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A Review of columbinus

I’m proud to say that my roommate Natasha was the Assistant Props Master for columbinus, an especially impressive title considering that the play hinges on the effectiveness of the props. When Natasha told me that she was seeing the play on Tuesday, February 24th and that I should join her, I excitedly told her that I could watch it with her (even though it was a school night–I’m such a rebel). Much to my dismay, some of her props were not used in the final product, but it was still very interesting to watch. Anyway, I’ll just give you some background information about the play before I tell you the parts that really got to me and my interpretation.

Columbine High School was basically just an ordinary high school in Colorado with jocks, popular girls, goths, nerds, geeks, religious people–you name it. But that’s the scary thing–a devastating mass murder like the 1999 Columbine High School massacre could happen at any high school. The two perpetrators, Dylan Klebold and Eric Harris, were ostensibly ordinary kids. Although they got bullied by the jocks and the popular girls, they had stable families who loved them.

Tension between the perpetrators and the bullies rose until they decided to exact revenge. Unfortunately for them, they were caught stealing police equipment and sent to complete a juvenile delinquent program. That was a minor setback, however. Through instant messaging and meeting in Dylan’s basement, they planned to use pipe bombs and semi-automatic weapons to leave a “scar” upon the school and to be remembered as the perpetrators of the largest school massacre in history. The night before the massacre, they filmed themselves providing the details of their plan.

Anyway, as for the play, I think it’s really good. There are a few funny parts, notably when all of the boys dance to “Baby One More Time” by Britney Spears. I’m still thoroughly surprised at how well the actors danced. Not that I thought they were going to be bad, or anything–they were just good. The set is pretty cool, too. There was even a shallow pool (I’ve never seen that in a theater!) that the actors would step in and, above that, an inclined bridge.

I also really liked how the play constructed the environment that made us, the audience and others who know about the massacre, understand the reasons why Dylan and Eric lashed out. Of course, going out and killing 15 students is not an acceptable way to lash out. However, we did see that they were bullied by the popular kids and, in general, ostracized by everyone else. Then again, the play did a great job of showing that, under their facades, people have problems. One of the female characters talks to her mother on the phone, strongly hinting that she thinks her boyfriend may have raped her. It seems to be a cry for help, but her mother lightly brushes the matter aside. What crushed me is how devastated she looks after her mom ignores her traumatic event…it had me in tears.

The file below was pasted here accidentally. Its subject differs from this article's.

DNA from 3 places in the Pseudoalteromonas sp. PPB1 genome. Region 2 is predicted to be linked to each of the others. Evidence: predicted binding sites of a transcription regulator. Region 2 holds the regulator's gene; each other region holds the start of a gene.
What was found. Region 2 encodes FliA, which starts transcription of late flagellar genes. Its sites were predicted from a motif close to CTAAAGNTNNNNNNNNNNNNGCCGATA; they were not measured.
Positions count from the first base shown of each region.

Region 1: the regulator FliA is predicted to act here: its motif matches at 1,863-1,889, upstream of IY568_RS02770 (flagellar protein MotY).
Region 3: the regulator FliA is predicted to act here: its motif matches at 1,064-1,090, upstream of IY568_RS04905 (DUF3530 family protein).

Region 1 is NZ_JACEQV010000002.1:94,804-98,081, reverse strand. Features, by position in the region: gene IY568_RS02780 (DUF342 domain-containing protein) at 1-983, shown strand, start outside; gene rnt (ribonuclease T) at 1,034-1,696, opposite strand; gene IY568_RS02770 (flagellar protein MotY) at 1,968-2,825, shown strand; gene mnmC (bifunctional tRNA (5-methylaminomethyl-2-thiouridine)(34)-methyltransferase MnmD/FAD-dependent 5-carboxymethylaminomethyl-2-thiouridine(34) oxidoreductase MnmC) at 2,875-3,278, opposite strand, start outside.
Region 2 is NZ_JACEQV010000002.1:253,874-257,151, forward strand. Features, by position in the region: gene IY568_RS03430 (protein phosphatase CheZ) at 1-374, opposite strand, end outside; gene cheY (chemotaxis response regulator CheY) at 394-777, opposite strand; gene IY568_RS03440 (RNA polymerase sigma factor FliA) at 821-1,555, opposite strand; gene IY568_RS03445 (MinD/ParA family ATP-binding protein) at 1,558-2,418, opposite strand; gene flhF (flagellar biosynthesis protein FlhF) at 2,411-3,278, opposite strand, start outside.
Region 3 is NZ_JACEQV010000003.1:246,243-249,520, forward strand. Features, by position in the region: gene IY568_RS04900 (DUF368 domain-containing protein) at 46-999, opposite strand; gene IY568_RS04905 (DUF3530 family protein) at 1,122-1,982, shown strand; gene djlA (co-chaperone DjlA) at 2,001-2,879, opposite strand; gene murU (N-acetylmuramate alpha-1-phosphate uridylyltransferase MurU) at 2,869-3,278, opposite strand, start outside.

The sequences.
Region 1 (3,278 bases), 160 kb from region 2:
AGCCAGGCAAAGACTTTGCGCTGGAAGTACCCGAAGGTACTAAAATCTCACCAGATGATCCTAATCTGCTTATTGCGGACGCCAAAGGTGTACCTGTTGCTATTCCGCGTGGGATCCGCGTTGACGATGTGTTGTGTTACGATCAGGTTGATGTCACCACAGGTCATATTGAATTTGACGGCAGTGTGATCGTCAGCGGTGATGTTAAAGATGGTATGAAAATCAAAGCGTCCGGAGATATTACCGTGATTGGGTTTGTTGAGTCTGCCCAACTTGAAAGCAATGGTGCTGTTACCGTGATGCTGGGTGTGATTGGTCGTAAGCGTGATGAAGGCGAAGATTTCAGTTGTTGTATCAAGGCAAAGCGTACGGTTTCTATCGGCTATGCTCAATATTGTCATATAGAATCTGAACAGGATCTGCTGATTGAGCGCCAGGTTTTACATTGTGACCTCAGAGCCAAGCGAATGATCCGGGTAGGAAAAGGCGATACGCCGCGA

We also briefly see another female character taking a knife and cutting her wrists (because she’s in emotional pain), a male character talking about how he’s struggling to suppress his romantic/sexual attraction towards his male best friend (while calling everyone “fag”), and a male character who’s a nerd, harassed in gym class for failing to throw the ball into the basketball hoop.

The second act of the show was harder for me to follow; I wasn’t sure if they had already committed the crime, and had trouble figuring out who died in what order (yeah, sorry, that sounds morbid), or who speaks about whose death…I don’t know. It got kind of confusing for me, to say the least. The ending, which illustrates the boys’ parents’ reactions years later, elucidated the fact that the Columbine massacre wasn’t just a cover story for them. The children they raised for many years were with them the day before–and then they were gone. I feel like we all keep forgetting that: While we have a strange mix of disgust, shame, and fascination for the massacre, we live detached from the story. These parents actually lived the terror of outliving their children, not to mention the other family members and friends that were affected.

Other things I thought were noteworthy: the fact that they had the original manuscript of Dylan’s essay on killing students, the original footage from when a teacher called the police, and every instant message that Eric and Dylan sent to one another. The tech team projected the original content onto the screen, which added a whole other dimension to the experience of the play.

Overall, I think that columbinus is a good play that focuses on the taboos of high school and the discomfort of adolescence while reflecting on an infamous historical event. If you haven’t read or seen it yet, please do so!

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Natalie S.

Northeastern

I'm Natalie! I am double majoring in Economics and Psychology at Northeastern University. I like to play piano, watch T.V., paint, draw, read, write, and dance! I speak fluent Spanish as my family is from Argentina and Uruguay, and I have a wonderful twin sister whom I absolutely love.
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